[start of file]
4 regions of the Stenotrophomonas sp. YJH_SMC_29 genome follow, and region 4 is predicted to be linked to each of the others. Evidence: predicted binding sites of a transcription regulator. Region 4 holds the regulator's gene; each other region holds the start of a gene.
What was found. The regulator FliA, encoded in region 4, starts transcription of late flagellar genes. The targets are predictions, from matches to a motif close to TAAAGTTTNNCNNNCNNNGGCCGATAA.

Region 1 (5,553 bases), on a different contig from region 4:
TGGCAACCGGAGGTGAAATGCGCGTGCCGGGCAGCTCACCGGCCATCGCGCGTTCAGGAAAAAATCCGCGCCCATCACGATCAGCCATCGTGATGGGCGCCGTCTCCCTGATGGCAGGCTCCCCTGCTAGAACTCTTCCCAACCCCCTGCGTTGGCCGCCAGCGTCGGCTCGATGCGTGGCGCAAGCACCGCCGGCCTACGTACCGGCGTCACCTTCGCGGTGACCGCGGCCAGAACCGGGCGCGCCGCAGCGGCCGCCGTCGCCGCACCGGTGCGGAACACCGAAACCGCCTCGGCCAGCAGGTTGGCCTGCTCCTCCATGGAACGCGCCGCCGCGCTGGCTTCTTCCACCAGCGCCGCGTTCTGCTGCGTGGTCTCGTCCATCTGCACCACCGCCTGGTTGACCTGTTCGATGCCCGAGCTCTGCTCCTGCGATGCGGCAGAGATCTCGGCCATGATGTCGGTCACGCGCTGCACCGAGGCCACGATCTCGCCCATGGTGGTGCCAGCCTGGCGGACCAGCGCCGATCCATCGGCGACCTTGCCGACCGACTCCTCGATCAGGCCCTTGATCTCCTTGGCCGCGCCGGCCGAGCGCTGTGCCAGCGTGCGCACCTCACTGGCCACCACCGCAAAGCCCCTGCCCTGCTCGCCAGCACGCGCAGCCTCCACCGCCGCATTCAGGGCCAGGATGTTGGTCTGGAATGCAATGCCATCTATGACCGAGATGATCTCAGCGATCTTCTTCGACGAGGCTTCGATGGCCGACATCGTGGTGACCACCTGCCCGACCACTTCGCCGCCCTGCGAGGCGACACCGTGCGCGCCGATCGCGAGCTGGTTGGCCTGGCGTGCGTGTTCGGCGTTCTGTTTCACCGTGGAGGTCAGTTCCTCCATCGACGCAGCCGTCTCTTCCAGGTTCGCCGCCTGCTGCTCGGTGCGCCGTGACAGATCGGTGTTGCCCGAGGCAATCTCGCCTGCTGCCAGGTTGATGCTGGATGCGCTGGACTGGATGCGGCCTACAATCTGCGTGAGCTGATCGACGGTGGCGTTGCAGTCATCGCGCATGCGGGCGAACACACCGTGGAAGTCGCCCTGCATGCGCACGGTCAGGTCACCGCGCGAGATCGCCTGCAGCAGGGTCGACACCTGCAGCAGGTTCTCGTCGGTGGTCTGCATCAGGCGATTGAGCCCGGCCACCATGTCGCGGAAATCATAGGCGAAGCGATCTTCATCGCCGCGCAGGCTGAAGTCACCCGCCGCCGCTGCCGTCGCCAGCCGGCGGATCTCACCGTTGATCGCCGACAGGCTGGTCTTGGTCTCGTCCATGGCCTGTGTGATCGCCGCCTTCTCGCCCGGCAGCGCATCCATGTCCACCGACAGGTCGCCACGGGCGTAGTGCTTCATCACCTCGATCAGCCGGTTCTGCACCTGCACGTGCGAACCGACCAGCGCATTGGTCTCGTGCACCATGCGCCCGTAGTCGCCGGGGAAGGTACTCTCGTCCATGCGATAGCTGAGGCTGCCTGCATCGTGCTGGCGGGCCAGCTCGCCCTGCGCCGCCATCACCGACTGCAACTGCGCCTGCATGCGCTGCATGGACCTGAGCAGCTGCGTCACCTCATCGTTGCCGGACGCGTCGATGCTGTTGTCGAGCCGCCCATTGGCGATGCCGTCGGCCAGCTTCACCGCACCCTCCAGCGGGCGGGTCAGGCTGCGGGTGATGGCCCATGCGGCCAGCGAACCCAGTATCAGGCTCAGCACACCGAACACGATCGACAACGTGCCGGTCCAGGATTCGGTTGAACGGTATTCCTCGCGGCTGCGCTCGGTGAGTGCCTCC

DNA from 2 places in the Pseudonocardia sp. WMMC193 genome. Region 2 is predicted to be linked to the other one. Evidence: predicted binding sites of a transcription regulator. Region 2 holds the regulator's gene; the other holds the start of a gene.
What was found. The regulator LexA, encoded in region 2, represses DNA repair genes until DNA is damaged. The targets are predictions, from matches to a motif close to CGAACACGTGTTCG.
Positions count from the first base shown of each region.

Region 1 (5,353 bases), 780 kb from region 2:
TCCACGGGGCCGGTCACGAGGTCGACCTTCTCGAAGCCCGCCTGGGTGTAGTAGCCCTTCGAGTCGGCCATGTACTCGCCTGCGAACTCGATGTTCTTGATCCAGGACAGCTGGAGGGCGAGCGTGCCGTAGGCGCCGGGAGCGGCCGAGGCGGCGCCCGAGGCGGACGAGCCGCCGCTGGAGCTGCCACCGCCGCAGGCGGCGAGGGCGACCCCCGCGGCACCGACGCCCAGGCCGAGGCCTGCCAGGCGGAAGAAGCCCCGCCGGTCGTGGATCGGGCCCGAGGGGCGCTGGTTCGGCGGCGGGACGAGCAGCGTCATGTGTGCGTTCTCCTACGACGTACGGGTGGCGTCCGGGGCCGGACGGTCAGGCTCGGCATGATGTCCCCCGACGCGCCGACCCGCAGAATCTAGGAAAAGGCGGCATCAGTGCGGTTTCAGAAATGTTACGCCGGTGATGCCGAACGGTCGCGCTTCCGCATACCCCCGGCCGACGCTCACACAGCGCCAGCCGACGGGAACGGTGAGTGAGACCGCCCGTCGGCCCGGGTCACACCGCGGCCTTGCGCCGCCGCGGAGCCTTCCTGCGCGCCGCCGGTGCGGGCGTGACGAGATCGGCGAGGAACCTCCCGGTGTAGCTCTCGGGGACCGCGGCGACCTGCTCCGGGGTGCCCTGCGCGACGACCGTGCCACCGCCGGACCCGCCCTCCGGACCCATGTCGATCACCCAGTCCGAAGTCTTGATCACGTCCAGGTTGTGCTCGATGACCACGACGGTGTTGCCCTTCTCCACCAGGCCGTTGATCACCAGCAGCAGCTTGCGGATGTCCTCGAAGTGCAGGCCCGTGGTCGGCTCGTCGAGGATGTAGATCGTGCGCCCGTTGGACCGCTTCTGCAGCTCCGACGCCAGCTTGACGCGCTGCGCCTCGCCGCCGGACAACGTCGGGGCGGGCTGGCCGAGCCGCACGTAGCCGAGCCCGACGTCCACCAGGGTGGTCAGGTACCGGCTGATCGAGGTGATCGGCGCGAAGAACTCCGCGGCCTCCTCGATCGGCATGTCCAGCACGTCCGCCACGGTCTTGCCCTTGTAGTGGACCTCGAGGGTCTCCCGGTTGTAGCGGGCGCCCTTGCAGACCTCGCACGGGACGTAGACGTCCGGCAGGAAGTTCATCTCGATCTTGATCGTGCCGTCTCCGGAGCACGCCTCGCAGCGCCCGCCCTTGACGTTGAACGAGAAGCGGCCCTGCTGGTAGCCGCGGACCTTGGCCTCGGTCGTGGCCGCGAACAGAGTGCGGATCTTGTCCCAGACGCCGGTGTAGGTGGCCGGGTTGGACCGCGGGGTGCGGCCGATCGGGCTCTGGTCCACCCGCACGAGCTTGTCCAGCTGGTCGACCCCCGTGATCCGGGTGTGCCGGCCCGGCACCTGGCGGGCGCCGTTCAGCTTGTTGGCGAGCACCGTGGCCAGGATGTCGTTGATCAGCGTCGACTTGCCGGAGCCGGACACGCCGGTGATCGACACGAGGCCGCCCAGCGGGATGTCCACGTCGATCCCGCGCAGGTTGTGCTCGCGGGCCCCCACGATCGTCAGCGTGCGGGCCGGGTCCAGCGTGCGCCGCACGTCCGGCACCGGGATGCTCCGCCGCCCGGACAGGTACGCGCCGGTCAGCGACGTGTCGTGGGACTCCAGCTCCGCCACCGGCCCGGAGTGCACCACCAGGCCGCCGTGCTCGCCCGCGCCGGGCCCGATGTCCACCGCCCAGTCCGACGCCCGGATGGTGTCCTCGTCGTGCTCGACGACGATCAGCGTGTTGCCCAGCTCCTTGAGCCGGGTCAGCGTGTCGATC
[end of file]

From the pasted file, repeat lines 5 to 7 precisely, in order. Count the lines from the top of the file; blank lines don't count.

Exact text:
DNA from 2 places in the Pseudonocardia sp. WMMC193 genome. Region 2 is predicted to be linked to the other one. Evidence: predicted binding sites of a transcription regulator. Region 2 holds the regulator's gene; the other holds the start of a gene.
What was found. The regulator LexA, encoded in region 2, represses DNA repair genes until DNA is damaged. The targets are predictions, from matches to a motif close to CGAACACGTGTTCG.
Positions count from the first base shown of each region.